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- Alex, me, Greg and Krispy Kremes (11/5/18)
- The Belle of the Balls Poster Child (9/17/18)
- It’s good to know you’ve got a friend… (8/31/18)
Color me an angel
I’ll never forget her face.
She was the most beautiful woman I’ve ever seen and she probably saved the Struck boys’ lives. I never believed in angels until her and what she did for Ray Struck and his five sons - Paul, Giles, John, Ron, and Mark - that darkest of nights on a New York subway unknowingly bound for the sinister bowels of Harlem.
In 1985 the five Struck boys conspired to surprise and treat their dad at Christmas by presenting him a trip to New York to see his beloved Yankees in a 3-game home stand. That was the good news. The bad news was that all five of his sons were going along.
And we did.
The final game went extra innings so we were running late and unbeknownst to us missed the correct subway train and missed the correct station we were supposed to get off at. I then noticed that all fellow passengers were black and some of them bandana shady and menacingly staring at we six Iowa white boys in our Yankee jackets. We thought we were on the right train but the numbers changed at a certain time and our “right” train turned out to be the “wrong” train.
As we barreled into the darkness and an uncertain future into a crime-ridden environ, from the front of the train an attractive black woman in a camel business suit with a knee-length skirt and high heels got out of her seat and hurried down the aisle to where we were sitting talking about the game. She blurted out, “You boys don’t belong here,” “Follow me and hurry!”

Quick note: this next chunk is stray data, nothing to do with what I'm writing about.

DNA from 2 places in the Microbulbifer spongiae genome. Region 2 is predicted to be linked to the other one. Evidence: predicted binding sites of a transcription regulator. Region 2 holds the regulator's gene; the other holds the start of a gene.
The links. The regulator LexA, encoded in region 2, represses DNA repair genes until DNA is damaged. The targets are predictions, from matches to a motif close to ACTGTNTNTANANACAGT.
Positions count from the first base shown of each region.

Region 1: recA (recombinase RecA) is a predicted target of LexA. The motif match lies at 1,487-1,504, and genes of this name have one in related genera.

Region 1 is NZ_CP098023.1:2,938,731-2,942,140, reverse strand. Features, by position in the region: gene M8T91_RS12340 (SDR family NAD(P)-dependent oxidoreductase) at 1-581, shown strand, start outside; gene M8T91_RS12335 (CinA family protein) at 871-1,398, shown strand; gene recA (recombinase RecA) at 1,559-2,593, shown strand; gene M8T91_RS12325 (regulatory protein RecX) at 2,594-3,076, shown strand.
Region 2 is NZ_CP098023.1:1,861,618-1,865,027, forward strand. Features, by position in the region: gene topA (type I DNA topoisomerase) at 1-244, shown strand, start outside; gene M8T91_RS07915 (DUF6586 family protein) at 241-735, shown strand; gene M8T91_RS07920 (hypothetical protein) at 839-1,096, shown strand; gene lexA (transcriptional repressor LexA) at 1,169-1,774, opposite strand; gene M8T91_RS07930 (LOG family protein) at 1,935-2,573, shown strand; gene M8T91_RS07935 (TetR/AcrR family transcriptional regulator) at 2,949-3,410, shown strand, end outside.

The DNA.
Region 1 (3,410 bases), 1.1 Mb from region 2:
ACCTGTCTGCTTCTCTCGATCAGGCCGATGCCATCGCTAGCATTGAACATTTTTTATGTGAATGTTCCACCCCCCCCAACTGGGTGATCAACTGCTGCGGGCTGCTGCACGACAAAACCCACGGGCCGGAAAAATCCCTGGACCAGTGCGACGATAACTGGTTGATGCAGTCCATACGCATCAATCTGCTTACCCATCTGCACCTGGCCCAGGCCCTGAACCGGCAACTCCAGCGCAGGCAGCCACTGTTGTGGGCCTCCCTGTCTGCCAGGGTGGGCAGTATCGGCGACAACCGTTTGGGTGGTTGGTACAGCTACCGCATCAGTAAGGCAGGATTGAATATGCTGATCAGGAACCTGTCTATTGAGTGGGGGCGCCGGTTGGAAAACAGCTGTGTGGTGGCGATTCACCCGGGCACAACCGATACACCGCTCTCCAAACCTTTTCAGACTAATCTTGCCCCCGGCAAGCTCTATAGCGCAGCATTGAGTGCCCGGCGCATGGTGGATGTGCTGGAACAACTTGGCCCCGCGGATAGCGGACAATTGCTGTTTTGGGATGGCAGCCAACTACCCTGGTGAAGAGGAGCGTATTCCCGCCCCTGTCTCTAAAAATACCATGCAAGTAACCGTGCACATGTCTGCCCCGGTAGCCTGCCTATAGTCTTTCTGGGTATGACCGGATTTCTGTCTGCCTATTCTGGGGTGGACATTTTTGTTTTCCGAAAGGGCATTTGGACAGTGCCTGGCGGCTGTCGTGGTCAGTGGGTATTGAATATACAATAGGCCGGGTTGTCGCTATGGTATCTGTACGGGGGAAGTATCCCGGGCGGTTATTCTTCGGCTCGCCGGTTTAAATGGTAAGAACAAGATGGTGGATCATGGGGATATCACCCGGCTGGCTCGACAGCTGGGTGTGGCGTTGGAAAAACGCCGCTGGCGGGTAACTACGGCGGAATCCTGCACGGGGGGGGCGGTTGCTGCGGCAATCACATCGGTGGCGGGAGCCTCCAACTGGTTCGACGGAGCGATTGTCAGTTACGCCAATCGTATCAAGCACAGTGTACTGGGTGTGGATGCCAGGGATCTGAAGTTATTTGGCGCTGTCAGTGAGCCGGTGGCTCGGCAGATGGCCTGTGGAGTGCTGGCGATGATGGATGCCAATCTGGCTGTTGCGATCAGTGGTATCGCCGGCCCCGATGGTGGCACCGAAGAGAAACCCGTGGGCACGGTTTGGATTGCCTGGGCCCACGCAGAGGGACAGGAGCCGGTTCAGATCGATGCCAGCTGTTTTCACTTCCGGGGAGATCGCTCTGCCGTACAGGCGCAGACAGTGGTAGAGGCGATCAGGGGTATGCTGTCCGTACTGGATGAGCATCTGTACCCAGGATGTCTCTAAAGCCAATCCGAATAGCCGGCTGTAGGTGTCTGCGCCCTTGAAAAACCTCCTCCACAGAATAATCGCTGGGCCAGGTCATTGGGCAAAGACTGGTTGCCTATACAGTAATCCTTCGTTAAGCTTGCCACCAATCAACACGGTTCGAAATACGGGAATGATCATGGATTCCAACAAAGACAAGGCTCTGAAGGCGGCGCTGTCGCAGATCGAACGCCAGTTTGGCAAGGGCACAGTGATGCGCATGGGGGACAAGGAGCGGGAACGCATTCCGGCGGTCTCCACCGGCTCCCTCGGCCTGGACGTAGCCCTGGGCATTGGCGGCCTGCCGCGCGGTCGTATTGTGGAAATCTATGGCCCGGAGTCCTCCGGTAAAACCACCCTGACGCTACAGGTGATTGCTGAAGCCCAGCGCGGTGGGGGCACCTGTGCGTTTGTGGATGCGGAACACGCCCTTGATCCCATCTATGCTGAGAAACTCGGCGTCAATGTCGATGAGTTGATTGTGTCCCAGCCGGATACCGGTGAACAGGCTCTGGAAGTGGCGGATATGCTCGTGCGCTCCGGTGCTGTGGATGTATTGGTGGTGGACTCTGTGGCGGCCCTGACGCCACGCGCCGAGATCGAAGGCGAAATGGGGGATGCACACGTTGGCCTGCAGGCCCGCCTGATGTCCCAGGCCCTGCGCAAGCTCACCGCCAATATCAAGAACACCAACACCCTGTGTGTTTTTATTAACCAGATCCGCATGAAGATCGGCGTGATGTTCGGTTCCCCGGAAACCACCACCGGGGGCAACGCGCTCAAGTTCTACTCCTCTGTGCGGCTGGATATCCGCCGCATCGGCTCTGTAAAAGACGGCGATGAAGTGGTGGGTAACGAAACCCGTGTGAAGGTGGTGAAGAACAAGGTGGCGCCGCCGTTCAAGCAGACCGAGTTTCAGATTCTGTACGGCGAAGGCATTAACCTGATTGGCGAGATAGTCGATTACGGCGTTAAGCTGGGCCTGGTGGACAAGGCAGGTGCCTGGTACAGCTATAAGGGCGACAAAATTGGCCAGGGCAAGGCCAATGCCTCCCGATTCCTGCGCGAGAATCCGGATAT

We asked no questions as we jumped up ands ran out the doors at the next stop with her in the lead. On the platform, she hollered,” That train is headed to Harlem. You don’t want to go there at night. Follow me and hurry!”
She took off her high heels, hiked up her skirt, and away we ran as fast as we could along the platform, up some stairs, down some more platform, up another set of stairs, down a platform and into the closing doors of the last train out of there that night. We ran about three or four city blocks and carried dad up the last set of stairs. If we hadn’t, we’d have missed that last train.
Once inside the “right” train, the woman collapsed onto a seat breathing as hard as we all were. As she put her shoes back on, there came that smile agains and she nodded at me as if to say, “Mission accomplished.” We thanked her profusely.
God, she was beautiful. I don’t mean movie star stuff. She was middle aged and for what she knew, and what she realized, and what she did for us, “carrying” us to safety and the rest of our lives is unimaginable.
The next stop came quickly and she stood by the doors. I tried to thank her some more but the words wouldn’t come as everything that just transpired began to hit me between the eyes like a Don Mattingly 12th inning homer that won that extra inning game for the Yankees that night. Hell, we wanted to take her home with us. The Struck’s Patron Saint. A real angel if there ever was one.
“You boys will be all right now,” she said. “Hail a cab at the next stop and it’ll take you to your hotel.” I gave her a hug. Not as long as she deserved, but a good hug nonetheless. Angels don’t give bad hugs.
As she left the train and stood on the platform, she turned and waved at us. And there was that beatific smile once again. The smile I’ve never forgotten. The smile I can’t forget.
That night in the hotel bed, and on the plane ride home, I just kept asking myself…
“Who was she? Where’s she from? How’d she know? Why’d she do it? Will we ever see her again? ”
Then it dawned on me. I don’t need any answers. I just need to trust in angels.
And their smiles. They all smile. Like they know something we mortals don’t.
And she did. She surely did.